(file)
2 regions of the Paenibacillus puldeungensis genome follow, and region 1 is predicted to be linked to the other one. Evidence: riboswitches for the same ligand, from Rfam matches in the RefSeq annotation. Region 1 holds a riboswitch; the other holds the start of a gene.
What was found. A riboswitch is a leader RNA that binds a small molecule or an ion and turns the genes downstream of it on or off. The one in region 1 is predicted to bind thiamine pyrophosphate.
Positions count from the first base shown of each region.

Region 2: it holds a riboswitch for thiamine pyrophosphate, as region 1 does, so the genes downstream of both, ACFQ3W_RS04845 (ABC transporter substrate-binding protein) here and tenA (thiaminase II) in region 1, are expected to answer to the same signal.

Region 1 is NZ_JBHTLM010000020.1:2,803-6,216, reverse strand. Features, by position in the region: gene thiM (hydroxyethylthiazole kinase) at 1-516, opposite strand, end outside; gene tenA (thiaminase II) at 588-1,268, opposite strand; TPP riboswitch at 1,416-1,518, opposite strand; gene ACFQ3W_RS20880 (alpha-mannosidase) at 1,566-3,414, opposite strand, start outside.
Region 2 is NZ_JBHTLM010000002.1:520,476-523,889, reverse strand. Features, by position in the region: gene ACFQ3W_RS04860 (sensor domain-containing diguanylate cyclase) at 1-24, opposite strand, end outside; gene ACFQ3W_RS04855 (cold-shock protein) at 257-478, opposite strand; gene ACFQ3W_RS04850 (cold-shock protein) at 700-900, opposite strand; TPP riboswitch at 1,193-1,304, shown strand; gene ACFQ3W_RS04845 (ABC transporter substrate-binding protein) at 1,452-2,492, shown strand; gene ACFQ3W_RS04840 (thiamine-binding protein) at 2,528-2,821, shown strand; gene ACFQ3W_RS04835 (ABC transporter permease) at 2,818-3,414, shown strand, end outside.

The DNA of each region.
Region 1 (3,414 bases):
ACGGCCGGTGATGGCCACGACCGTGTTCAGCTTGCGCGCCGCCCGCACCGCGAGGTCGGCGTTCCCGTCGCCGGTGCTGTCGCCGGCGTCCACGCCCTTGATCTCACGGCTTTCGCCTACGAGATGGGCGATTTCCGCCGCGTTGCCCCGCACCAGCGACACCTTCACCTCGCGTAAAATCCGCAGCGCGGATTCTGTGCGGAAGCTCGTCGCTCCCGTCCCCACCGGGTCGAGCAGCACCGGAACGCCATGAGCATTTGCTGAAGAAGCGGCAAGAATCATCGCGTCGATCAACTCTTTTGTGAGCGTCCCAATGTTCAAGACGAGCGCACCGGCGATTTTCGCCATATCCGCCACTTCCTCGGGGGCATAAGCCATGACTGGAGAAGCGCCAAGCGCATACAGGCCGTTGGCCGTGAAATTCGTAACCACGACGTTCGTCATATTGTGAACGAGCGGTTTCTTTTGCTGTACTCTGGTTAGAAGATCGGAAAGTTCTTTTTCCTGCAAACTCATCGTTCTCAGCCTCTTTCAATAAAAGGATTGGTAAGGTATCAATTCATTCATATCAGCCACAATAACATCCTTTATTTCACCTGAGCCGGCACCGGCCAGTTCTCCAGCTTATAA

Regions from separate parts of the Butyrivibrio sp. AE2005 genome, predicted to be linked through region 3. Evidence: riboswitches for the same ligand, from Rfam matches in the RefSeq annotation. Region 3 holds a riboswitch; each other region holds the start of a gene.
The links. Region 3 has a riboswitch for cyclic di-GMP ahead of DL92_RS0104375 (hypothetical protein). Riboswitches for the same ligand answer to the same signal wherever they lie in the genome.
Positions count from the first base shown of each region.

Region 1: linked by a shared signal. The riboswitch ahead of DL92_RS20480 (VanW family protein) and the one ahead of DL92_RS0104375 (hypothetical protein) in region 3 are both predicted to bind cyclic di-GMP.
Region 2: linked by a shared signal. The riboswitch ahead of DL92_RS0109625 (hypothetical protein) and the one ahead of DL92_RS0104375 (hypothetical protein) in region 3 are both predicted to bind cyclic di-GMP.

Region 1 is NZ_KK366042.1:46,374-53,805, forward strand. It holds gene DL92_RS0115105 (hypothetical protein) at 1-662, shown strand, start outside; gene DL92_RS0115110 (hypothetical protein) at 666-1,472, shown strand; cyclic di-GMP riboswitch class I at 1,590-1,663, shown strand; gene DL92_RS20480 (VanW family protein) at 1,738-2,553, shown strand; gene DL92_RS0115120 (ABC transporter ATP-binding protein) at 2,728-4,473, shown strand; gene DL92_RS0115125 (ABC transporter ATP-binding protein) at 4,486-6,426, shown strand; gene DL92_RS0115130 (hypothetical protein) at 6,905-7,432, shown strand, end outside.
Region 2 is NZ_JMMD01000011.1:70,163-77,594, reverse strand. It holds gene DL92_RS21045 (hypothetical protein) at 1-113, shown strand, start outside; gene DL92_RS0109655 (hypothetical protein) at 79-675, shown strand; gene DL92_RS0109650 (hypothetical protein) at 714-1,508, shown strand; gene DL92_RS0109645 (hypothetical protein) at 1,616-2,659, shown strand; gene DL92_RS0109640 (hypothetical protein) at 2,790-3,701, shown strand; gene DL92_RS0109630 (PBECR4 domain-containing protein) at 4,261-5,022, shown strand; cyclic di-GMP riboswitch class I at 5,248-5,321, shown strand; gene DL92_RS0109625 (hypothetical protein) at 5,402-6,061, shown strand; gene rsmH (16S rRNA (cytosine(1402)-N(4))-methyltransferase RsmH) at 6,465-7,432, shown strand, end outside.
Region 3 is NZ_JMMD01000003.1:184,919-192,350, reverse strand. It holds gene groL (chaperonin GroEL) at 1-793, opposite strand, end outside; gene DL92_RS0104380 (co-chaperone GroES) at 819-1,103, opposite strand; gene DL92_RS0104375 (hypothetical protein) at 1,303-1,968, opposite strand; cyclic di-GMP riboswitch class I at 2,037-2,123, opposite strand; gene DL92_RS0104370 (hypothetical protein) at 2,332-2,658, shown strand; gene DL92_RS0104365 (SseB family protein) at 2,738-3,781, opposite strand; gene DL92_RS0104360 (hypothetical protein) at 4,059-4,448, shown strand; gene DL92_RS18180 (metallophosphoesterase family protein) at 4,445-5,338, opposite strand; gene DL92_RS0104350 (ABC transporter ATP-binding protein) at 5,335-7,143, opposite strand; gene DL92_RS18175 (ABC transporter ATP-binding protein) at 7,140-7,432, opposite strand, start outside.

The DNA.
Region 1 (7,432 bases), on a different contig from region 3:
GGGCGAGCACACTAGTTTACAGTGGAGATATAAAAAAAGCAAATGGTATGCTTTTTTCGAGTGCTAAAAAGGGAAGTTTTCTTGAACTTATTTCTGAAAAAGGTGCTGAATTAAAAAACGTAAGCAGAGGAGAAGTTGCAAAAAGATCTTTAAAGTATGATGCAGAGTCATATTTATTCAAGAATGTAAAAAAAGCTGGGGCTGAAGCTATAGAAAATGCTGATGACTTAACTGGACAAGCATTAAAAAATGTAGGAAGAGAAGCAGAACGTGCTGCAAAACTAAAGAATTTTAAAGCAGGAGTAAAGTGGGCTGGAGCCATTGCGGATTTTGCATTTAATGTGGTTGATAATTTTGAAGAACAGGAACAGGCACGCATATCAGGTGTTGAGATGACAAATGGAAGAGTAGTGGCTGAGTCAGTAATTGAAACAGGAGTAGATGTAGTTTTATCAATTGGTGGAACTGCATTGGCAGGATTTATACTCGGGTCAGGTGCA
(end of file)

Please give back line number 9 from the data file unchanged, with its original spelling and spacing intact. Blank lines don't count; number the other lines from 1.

ACGGCCGGTGATGGCCACGACCGTGTTCAGCTTGCGCGCCGCCCGCACCGCGAGGTCGGCGTTCCCGTCGCCGGTGCTGTCGCCGGCGTCCACGCCCTTGATCTCACGGCTTTCGCCTACGAGATGGGCGATTTCCGCCGCGTTGCCCCGCACCAGCGACACCTTCACCTCGCGTAAAATCCGCAGCGCGGATTCTGTGCGGAAGCTCGTCGCTCCCGTCCCCACCGGGTCGAGCAGCACCGGAACGCCATGAGCATTTGCTGAAGAAGCGGCAAGAATCATCGCGTCGATCAACTCTTTTGTGAGCGTCCCAATGTTCAAGACGAGCGCACCGGCGATTTTCGCCATATCCGCCACTTCCTCGGGGGCATAAGCCATGACTGGAGAAGCGCCAAGCGCATACAGGCCGTTGGCCGTGAAATTCGTAACCACGACGTTCGTCATATTGTGAACGAGCGGTTTCTTTTGCTGTACTCTGGTTAGAAGATCGGAAAGTTCTTTTTCCTGCAAACTCATCGTTCTCAGCCTCTTTCAATAAAAGGATTGGTAAGGTATCAATTCATTCATATCAGCCACAATAACATCCTTTATTTCACCTGAGCCGGCACCGGCCAGTTCTCCAGCTTATAA